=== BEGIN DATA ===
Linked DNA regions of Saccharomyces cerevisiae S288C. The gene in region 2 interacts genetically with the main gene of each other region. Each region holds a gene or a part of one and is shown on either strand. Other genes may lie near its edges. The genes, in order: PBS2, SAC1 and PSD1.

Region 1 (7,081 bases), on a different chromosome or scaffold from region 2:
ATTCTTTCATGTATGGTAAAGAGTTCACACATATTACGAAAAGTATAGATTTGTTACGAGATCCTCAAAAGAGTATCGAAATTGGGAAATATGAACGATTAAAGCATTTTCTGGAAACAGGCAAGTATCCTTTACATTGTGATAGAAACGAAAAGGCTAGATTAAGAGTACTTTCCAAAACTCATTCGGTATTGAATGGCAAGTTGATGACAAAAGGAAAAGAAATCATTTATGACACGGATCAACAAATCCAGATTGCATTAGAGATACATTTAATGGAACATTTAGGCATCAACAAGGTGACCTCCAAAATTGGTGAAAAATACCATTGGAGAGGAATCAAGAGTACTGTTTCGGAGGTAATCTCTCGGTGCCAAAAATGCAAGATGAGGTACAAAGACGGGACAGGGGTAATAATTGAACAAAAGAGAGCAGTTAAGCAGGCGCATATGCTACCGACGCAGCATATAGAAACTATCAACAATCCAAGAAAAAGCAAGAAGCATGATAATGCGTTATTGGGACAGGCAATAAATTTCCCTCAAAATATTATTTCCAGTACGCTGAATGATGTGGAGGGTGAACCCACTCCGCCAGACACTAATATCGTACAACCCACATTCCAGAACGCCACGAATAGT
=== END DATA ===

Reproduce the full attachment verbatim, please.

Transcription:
Linked DNA regions of Saccharomyces cerevisiae S288C. The gene in region 2 interacts genetically with the main gene of each other region. Each region holds a gene or a part of one and is shown on either strand. Other genes may lie near its edges. The genes, in order: PBS2, SAC1 and PSD1.

Region 1 (7,081 bases), on a different chromosome or scaffold from region 2:
ATTCTTTCATGTATGGTAAAGAGTTCACACATATTACGAAAAGTATAGATTTGTTACGAGATCCTCAAAAGAGTATCGAAATTGGGAAATATGAACGATTAAAGCATTTTCTGGAAACAGGCAAGTATCCTTTACATTGTGATAGAAACGAAAAGGCTAGATTAAGAGTACTTTCCAAAACTCATTCGGTATTGAATGGCAAGTTGATGACAAAAGGAAAAGAAATCATTTATGACACGGATCAACAAATCCAGATTGCATTAGAGATACATTTAATGGAACATTTAGGCATCAACAAGGTGACCTCCAAAATTGGTGAAAAATACCATTGGAGAGGAATCAAGAGTACTGTTTCGGAGGTAATCTCTCGGTGCCAAAAATGCAAGATGAGGTACAAAGACGGGACAGGGGTAATAATTGAACAAAAGAGAGCAGTTAAGCAGGCGCATATGCTACCGACGCAGCATATAGAAACTATCAACAATCCAAGAAAAAGCAAGAAGCATGATAATGCGTTATTGGGACAGGCAATAAATTTCCCTCAAAATATTATTTCCAGTACGCTGAATGATGTGGAGGGTGAACCCACTCCGCCAGACACTAATATCGTACAACCCACATTCCAGAACGCCACGAATAGT